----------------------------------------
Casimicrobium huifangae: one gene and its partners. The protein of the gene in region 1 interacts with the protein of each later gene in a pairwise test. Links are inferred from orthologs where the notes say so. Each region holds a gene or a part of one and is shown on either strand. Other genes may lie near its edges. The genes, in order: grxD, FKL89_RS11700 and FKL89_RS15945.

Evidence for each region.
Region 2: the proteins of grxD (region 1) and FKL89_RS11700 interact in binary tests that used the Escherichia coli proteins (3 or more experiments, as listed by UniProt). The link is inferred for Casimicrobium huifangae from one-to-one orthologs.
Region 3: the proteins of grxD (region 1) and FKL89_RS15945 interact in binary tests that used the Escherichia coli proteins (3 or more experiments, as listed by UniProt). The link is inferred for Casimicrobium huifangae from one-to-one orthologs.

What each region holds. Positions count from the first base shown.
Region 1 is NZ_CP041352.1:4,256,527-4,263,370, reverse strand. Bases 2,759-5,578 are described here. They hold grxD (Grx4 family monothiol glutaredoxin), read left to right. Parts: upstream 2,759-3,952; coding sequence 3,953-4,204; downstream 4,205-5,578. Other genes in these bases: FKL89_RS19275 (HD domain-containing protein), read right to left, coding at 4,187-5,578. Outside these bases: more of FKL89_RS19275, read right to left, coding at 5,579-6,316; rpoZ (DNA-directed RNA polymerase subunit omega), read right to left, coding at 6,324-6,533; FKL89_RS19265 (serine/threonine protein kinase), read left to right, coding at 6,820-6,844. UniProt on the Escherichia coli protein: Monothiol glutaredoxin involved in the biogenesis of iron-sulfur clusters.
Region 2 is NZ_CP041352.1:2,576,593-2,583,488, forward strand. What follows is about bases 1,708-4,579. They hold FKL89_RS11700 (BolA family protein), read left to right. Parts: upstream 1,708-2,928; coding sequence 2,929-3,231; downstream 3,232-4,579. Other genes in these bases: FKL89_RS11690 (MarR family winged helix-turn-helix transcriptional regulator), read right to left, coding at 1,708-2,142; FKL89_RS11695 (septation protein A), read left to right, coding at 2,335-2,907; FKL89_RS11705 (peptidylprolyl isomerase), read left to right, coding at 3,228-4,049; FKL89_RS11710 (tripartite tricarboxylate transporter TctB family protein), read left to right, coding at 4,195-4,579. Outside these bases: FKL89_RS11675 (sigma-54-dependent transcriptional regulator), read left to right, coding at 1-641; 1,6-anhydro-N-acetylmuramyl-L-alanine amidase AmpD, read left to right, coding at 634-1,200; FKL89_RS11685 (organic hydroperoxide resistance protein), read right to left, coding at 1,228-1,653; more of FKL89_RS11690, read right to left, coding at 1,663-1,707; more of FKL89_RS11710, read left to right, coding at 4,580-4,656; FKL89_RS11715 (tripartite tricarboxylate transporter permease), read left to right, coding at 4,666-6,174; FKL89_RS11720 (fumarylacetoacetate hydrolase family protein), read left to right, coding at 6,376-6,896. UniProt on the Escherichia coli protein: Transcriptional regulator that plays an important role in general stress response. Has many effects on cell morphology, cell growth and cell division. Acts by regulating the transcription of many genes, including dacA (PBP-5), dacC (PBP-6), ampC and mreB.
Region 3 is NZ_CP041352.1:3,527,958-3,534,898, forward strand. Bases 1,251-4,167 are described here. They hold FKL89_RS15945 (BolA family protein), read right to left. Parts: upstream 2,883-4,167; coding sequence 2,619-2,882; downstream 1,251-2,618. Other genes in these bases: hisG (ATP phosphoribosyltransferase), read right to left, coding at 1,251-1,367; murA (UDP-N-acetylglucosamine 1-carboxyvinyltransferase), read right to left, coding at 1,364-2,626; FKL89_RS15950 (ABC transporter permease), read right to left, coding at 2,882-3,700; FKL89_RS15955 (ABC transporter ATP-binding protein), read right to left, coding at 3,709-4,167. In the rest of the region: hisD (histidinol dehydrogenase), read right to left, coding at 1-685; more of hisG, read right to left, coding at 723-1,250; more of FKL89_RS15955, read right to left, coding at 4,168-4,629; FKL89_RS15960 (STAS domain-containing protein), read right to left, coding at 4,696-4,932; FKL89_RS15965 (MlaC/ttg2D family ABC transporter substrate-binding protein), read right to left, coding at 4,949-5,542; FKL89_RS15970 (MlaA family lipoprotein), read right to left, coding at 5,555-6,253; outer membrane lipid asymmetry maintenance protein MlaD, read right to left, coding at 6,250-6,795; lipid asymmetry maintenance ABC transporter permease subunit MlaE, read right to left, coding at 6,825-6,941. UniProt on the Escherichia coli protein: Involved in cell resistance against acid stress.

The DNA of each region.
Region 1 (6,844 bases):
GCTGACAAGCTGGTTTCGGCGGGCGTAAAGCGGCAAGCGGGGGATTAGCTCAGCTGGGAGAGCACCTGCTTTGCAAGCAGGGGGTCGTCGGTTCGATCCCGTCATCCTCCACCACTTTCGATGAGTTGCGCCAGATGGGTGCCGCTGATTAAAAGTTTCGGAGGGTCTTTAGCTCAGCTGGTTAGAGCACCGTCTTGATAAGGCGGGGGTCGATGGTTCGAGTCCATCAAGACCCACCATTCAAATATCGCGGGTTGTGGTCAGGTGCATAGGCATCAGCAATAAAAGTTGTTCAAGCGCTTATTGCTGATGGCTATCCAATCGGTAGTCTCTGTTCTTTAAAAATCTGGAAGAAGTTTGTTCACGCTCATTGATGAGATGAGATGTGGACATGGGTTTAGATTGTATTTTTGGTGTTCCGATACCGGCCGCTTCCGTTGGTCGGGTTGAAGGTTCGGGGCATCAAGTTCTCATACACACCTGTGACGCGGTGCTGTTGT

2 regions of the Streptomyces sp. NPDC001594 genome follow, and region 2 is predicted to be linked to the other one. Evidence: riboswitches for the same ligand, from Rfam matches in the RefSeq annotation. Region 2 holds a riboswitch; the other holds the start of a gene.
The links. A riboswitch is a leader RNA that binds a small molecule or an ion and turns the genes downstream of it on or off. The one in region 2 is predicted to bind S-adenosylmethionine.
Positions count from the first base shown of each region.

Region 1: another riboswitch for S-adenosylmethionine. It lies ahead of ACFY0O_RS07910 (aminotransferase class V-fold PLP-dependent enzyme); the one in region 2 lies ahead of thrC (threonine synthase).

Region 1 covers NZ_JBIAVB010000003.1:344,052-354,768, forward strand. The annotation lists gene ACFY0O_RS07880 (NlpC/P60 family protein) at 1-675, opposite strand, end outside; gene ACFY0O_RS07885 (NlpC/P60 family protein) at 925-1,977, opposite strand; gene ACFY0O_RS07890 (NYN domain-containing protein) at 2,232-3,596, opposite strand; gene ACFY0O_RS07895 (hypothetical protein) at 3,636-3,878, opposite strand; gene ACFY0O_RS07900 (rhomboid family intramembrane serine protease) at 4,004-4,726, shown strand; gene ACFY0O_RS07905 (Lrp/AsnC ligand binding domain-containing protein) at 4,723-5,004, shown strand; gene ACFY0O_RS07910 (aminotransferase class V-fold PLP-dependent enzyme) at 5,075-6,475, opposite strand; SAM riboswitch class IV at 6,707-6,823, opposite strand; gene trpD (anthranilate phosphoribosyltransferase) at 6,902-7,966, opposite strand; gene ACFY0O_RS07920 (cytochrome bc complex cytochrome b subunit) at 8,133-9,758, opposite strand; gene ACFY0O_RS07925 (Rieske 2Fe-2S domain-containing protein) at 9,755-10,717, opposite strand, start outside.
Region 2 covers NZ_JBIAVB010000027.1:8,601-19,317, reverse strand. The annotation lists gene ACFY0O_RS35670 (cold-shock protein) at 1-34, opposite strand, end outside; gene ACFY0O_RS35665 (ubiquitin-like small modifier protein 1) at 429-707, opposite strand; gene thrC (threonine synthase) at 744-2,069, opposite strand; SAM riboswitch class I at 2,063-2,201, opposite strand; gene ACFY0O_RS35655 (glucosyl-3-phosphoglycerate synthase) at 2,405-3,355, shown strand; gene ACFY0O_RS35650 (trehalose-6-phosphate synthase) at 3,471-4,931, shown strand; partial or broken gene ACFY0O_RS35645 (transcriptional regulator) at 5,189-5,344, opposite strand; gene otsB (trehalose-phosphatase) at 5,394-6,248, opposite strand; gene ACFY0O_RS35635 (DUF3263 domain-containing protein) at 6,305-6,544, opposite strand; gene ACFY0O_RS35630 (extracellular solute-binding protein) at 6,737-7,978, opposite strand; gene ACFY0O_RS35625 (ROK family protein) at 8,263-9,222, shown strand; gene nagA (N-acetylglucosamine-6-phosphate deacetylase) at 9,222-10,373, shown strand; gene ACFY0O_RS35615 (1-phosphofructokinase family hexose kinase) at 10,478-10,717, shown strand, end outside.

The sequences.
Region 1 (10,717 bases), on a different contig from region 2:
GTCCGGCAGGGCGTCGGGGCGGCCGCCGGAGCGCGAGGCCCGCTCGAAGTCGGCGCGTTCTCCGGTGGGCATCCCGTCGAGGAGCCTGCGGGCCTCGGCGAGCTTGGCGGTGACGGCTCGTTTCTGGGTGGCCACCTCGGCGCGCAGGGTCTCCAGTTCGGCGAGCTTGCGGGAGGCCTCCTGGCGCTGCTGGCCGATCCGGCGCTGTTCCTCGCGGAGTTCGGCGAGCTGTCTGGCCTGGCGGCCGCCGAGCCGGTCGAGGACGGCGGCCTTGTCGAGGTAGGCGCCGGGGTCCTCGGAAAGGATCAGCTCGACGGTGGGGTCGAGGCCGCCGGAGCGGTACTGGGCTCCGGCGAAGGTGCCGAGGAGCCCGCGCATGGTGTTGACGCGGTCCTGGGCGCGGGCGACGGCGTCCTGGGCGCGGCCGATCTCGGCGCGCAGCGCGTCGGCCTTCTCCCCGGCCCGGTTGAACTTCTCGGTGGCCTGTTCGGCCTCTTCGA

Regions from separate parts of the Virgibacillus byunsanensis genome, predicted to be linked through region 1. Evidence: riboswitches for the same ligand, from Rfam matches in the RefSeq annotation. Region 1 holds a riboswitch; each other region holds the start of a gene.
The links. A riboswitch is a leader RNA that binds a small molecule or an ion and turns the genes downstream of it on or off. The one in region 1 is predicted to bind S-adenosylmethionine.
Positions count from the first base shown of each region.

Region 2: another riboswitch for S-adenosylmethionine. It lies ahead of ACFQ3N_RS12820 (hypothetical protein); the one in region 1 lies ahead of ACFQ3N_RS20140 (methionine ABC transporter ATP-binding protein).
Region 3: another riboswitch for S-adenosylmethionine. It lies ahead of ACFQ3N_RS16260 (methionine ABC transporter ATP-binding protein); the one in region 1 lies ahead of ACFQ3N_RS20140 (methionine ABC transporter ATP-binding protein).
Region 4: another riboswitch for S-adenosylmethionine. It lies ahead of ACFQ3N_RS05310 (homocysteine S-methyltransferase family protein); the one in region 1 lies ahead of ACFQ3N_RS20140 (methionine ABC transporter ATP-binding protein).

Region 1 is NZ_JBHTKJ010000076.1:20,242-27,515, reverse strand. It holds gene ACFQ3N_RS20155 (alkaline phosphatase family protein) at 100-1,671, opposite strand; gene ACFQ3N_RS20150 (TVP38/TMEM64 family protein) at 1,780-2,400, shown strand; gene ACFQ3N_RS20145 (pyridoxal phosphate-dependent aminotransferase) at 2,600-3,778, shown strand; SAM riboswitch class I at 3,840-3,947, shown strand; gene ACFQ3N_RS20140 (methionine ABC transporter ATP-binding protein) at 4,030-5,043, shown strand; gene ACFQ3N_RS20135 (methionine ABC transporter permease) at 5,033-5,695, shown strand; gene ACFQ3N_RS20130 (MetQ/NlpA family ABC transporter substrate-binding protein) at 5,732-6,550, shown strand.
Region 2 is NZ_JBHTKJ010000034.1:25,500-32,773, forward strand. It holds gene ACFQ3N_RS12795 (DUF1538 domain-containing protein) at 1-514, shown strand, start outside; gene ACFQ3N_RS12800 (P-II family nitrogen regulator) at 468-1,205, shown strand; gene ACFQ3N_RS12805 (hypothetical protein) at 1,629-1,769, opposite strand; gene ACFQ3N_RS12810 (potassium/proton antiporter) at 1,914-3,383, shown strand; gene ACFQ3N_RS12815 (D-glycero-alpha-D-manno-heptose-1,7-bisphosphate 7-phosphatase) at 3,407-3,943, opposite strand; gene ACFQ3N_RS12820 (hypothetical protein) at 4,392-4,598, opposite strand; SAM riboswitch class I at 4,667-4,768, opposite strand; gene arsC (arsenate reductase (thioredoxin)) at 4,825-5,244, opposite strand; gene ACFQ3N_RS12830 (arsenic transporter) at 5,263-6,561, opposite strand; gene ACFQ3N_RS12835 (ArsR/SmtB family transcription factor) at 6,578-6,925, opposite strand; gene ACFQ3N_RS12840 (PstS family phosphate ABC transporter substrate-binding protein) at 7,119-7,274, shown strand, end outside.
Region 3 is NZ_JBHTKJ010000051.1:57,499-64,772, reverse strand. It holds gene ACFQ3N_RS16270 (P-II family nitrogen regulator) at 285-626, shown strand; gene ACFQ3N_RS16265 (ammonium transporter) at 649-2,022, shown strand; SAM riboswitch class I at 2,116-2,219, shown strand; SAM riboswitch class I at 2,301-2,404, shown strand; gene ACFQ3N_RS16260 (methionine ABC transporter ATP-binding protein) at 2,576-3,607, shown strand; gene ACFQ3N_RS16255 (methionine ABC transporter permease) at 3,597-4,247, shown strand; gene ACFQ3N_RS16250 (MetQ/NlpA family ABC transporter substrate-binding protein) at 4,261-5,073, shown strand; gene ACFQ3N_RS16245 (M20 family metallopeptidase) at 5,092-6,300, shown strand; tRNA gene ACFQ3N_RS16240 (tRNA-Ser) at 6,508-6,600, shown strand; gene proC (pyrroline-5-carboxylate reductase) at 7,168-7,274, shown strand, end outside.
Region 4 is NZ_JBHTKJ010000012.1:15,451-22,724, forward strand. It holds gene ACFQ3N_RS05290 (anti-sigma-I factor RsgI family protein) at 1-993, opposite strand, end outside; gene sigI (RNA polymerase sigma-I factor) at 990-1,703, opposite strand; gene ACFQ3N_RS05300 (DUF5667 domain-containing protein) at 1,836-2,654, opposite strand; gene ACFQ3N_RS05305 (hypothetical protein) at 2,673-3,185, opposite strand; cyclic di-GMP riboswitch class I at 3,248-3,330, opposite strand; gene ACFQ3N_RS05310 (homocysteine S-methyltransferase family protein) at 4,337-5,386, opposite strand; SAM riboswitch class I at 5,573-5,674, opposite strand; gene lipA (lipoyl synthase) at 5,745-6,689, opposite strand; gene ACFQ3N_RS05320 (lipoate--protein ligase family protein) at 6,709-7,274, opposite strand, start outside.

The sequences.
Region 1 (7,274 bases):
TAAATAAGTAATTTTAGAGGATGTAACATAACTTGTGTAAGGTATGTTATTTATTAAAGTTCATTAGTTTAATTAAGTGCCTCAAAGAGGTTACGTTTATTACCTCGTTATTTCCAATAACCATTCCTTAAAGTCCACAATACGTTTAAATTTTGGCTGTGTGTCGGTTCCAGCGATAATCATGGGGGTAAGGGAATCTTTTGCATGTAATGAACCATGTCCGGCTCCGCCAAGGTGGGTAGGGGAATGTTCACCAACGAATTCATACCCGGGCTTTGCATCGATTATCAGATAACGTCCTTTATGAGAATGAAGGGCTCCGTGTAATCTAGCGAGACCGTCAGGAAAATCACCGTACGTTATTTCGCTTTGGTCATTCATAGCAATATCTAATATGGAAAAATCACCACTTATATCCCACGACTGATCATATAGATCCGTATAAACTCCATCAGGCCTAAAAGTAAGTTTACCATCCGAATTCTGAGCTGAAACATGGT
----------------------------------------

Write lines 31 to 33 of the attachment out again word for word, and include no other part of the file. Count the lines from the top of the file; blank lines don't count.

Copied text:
The sequences.
Region 1 (7,274 bases):
TAAATAAGTAATTTTAGAGGATGTAACATAACTTGTGTAAGGTATGTTATTTATTAAAGTTCATTAGTTTAATTAAGTGCCTCAAAGAGGTTACGTTTATTACCTCGTTATTTCCAATAACCATTCCTTAAAGTCCACAATACGTTTAAATTTTGGCTGTGTGTCGGTTCCAGCGATAATCATGGGGGTAAGGGAATCTTTTGCATGTAATGAACCATGTCCGGCTCCGCCAAGGTGGGTAGGGGAATGTTCACCAACGAATTCATACCCGGGCTTTGCATCGATTATCAGATAACGTCCTTTATGAGAATGAAGGGCTCCGTGTAATCTAGCGAGACCGTCAGGAAAATCACCGTACGTTATTTCGCTTTGGTCATTCATAGCAATATCTAATATGGAAAAATCACCACTTATATCCCACGACTGATCATATAGATCCGTATAAACTCCATCAGGCCTAAAAGTAAGTTTACCATCCGAATTCTGAGCTGAAACATGGT